Business credit scores stabilise despite ongoing challenges

Experian reveals how UK business credit scores have fared from the start of the pandemic to September 2021. South-West ranks highest, while the retail sector shows resilience.

UK, 3 December 2021: New research from Experian, which analyses 2.2 million UK businesses, has revealed that, on average, businesses’ credit scores are recovering well from the impact of COVID-19.

Using Experian’s Commercial Delphi Score calculator, business credit score levels were back up to the pre-pandemic average of 44 by September 2021, compared to a score of 40 throughout most of lockdown.

A business credit score is the measure of a business's creditworthiness, which is made up from a number of factors to understand the financial position of a business and its level of financial risk. The score ranges from 0 to 100, with 0 representing a high risk and 100 representing a low risk. It’s one indicator lenders use to assess businesses seeking growth funding.

Looking at how business credit scores have changed by industry during the period in question, the retail sector, for one, has shown resilience, pivoting to digital platforms, and continuing to serve consumers despite restrictions and challenges presented by not only the pandemic, but also issues with global supply chains and labour shortages.

While credit scores in this sector are still, on average, below pre-pandemic levels, the average jumped sharply in September 2021 and now stands at 31 – a 19.2% increase compared to the same period in 2020.  

Conversely, the travel sector, which has been hit hardest by lockdown restrictions, has fared worse. Average scores hit a new low of 30.5 in September 2021 – a drop of 30.7% compared to March 2020.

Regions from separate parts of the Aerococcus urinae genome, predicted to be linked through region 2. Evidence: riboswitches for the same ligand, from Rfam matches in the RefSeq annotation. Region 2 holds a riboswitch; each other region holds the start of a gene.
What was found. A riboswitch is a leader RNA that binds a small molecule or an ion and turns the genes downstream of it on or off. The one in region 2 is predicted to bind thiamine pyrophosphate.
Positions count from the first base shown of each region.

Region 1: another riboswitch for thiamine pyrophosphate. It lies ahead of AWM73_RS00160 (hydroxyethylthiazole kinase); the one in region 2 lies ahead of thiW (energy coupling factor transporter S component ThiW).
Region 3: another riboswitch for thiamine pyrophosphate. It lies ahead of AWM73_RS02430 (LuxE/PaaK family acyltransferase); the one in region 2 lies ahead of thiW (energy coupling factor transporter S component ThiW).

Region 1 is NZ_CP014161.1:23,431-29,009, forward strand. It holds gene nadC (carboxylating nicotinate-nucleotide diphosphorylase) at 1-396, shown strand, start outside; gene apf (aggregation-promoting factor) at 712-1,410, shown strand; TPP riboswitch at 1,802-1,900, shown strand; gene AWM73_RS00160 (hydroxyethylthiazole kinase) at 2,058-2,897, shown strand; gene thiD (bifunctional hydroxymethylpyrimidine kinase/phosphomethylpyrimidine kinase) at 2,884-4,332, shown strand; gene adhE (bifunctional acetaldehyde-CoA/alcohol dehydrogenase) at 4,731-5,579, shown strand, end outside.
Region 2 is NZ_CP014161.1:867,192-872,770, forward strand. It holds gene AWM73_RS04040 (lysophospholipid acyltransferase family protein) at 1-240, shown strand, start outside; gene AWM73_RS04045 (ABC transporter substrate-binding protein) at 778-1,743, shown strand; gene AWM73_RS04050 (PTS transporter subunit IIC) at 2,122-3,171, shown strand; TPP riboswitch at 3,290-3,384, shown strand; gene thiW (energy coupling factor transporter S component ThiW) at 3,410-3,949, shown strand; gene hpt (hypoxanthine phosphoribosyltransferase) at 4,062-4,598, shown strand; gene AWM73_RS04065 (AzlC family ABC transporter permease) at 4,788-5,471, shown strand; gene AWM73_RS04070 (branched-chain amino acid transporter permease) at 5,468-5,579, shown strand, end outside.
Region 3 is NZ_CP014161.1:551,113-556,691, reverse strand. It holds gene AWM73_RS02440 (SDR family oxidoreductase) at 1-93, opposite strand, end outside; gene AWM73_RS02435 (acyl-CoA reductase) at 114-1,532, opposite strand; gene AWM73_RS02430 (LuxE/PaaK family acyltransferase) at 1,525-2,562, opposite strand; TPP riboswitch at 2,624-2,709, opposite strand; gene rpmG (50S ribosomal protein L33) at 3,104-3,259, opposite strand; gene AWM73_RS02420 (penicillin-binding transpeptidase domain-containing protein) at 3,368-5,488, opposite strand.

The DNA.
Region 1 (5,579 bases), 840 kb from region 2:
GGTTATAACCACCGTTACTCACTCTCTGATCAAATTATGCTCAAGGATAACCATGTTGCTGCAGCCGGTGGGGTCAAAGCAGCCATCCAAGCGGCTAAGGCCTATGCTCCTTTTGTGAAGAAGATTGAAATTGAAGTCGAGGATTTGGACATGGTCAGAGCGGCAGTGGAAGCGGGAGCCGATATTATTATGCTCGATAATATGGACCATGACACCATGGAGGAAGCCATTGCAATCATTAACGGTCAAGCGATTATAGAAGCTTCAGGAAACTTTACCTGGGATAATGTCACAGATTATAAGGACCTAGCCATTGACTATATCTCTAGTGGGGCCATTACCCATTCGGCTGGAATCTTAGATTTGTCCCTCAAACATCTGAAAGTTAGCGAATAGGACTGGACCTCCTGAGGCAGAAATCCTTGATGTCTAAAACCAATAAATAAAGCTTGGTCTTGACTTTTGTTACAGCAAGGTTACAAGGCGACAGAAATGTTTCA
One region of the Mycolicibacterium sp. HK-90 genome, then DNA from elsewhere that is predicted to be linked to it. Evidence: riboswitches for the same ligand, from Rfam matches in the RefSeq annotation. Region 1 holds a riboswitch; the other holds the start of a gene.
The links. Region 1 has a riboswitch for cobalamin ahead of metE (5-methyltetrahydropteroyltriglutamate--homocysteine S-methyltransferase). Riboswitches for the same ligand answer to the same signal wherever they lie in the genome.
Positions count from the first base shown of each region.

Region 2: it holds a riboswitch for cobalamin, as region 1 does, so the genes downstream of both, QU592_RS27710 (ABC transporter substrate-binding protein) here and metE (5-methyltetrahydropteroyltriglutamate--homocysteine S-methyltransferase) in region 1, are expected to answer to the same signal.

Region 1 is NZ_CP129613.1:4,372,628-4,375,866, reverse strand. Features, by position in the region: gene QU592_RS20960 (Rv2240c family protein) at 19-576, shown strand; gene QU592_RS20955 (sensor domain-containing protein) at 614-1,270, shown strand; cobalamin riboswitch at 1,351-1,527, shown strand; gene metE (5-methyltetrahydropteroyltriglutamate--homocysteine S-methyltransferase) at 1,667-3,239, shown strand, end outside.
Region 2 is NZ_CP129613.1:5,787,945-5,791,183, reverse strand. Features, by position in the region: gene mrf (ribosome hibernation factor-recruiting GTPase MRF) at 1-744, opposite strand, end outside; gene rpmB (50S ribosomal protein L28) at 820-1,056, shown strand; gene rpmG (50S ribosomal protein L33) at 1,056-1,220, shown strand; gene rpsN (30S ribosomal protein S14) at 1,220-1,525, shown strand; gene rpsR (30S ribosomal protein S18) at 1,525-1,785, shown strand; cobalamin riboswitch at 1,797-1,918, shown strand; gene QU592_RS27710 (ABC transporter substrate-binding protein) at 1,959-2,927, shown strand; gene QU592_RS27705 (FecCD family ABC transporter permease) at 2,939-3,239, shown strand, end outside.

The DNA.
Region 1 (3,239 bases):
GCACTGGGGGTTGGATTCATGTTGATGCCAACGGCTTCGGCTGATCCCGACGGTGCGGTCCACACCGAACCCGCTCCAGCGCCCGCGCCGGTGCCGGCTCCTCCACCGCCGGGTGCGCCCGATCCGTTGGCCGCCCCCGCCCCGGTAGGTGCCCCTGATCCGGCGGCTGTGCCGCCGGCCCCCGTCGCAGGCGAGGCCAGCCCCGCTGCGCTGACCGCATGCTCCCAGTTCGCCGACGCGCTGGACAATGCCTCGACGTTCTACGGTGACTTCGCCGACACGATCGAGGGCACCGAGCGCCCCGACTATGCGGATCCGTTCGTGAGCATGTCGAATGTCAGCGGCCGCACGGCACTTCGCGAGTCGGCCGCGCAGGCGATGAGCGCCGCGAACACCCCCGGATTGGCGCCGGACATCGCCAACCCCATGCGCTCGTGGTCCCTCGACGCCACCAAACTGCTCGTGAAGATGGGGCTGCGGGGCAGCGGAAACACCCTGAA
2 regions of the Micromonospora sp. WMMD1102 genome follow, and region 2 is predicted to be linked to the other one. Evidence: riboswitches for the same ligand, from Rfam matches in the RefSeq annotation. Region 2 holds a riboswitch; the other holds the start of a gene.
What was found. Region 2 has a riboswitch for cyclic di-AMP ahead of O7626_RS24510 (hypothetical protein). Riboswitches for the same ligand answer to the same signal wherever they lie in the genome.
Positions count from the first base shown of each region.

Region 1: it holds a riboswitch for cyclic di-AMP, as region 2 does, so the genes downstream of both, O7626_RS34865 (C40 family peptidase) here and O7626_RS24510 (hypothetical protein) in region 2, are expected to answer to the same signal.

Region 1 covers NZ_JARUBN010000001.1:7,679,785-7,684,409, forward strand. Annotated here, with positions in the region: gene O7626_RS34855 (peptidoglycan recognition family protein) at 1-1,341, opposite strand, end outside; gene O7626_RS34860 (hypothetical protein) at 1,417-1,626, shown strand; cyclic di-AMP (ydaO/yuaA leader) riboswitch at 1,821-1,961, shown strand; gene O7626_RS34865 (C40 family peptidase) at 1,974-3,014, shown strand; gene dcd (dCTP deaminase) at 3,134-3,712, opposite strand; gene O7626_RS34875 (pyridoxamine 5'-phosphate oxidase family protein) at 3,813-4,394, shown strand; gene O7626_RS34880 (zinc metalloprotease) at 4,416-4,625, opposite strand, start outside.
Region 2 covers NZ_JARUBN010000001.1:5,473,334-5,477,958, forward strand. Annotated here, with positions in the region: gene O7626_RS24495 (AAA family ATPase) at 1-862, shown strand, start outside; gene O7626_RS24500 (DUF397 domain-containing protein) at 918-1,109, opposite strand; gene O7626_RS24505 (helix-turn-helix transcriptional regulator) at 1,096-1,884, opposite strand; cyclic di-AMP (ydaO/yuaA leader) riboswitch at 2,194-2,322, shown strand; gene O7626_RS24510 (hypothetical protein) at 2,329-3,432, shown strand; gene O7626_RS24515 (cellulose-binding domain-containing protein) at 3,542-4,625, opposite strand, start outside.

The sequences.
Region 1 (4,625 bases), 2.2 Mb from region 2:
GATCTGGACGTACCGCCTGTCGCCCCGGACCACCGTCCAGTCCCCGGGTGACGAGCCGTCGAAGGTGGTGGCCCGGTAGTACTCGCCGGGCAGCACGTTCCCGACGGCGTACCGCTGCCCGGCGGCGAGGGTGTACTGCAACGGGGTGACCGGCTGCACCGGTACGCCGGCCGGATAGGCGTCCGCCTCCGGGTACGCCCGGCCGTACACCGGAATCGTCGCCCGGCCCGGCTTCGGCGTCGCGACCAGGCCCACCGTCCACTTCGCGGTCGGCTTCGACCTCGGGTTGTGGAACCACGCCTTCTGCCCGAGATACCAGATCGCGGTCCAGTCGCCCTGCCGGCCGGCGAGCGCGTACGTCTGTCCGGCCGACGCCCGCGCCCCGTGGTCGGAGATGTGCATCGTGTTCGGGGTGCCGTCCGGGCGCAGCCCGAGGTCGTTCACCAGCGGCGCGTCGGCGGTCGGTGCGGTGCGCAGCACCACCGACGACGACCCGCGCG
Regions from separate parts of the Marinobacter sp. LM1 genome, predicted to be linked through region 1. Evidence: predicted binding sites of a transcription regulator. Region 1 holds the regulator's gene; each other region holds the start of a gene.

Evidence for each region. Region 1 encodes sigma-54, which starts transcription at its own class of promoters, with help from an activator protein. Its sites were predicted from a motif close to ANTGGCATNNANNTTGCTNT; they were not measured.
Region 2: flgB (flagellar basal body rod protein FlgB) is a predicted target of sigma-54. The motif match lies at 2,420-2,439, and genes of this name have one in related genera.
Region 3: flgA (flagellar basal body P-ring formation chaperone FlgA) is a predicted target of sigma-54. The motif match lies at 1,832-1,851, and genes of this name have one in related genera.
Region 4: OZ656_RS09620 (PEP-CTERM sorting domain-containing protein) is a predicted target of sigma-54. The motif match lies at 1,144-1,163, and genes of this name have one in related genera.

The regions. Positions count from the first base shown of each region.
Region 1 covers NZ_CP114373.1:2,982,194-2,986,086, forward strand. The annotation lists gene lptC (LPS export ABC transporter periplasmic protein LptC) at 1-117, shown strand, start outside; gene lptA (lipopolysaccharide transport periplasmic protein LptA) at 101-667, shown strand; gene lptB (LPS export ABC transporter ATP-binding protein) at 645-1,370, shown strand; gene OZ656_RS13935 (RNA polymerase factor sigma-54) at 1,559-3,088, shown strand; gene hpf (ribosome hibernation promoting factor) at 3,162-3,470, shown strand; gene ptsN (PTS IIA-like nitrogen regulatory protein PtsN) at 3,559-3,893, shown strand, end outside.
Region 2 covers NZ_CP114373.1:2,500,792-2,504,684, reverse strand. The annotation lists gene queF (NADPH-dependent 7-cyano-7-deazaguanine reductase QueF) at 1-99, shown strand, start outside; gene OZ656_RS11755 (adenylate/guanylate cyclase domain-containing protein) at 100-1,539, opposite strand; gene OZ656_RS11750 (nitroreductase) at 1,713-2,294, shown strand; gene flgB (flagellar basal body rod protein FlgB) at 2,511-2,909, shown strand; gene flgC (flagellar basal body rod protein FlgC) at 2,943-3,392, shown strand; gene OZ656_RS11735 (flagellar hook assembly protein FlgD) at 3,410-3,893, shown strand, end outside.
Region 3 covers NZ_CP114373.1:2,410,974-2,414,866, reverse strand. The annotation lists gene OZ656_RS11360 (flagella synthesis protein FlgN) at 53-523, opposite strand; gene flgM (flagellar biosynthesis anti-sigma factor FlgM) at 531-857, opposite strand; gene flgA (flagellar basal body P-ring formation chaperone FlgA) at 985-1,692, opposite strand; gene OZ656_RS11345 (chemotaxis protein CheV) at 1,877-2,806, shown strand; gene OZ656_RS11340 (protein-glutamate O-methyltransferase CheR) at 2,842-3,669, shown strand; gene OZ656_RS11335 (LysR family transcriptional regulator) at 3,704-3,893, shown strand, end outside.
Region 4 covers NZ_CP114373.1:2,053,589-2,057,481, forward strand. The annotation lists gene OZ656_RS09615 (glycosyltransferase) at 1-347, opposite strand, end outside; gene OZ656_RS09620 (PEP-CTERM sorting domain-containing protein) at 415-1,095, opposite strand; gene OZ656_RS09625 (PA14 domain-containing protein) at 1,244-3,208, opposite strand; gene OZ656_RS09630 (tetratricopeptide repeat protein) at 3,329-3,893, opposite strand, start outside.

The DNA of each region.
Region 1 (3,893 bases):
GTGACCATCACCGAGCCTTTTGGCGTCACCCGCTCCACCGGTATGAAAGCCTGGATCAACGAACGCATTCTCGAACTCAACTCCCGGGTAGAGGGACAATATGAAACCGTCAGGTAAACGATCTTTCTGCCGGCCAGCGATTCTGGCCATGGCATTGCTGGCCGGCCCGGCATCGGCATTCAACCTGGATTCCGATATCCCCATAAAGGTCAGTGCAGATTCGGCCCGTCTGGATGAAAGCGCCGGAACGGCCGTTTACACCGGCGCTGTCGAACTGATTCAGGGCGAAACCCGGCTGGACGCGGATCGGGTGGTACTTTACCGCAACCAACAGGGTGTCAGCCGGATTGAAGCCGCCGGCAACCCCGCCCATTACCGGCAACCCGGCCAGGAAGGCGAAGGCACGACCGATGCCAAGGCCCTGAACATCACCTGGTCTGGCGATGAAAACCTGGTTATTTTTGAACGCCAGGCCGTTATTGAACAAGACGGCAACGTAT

When we look at average scores by region, the South West has led the way, buoyed by an influx of tourism through the summer months, averaging at 49.8 between March 2020 and September 2021.

East Midlands also performed well – averaging 45.6 over the same time period. By August 2021, organisations in the North East of England had collectively reached a business credit score of 44, matching its pre-pandemic levels, and since then improved its score to 45 in September 2021.

London businesses were least impacted by the Covid-19 pandemic, despite having the lowest average scores across the UK. Average scores remained consistent at 26 throughout the first lockdown in 2020, only dropping a single point to 25 in December. The capital remained at this level throughout the 2021 winter lockdown but has since recovered to its pre-pandemic level.

London is generally considered a start-up hotspot, so it’s likely that the average age of many of these businesses is lower than other parts of the country. More established companies tend to have a more detailed credit history, translating into a more positive credit score. Meanwhile, younger businesses usually score lower.

James McGarva, Managing Director of Business Information Services at Experian, said: “The UK business sector can be proud of what it has achieved over the last 18 months. Despite ongoing pressures presented not only by the impact of COVID-19, but also other well-documented macroeconomic pressures such as labour shortages and global supply chain issues, the ability of businesses to adapt has been impressive.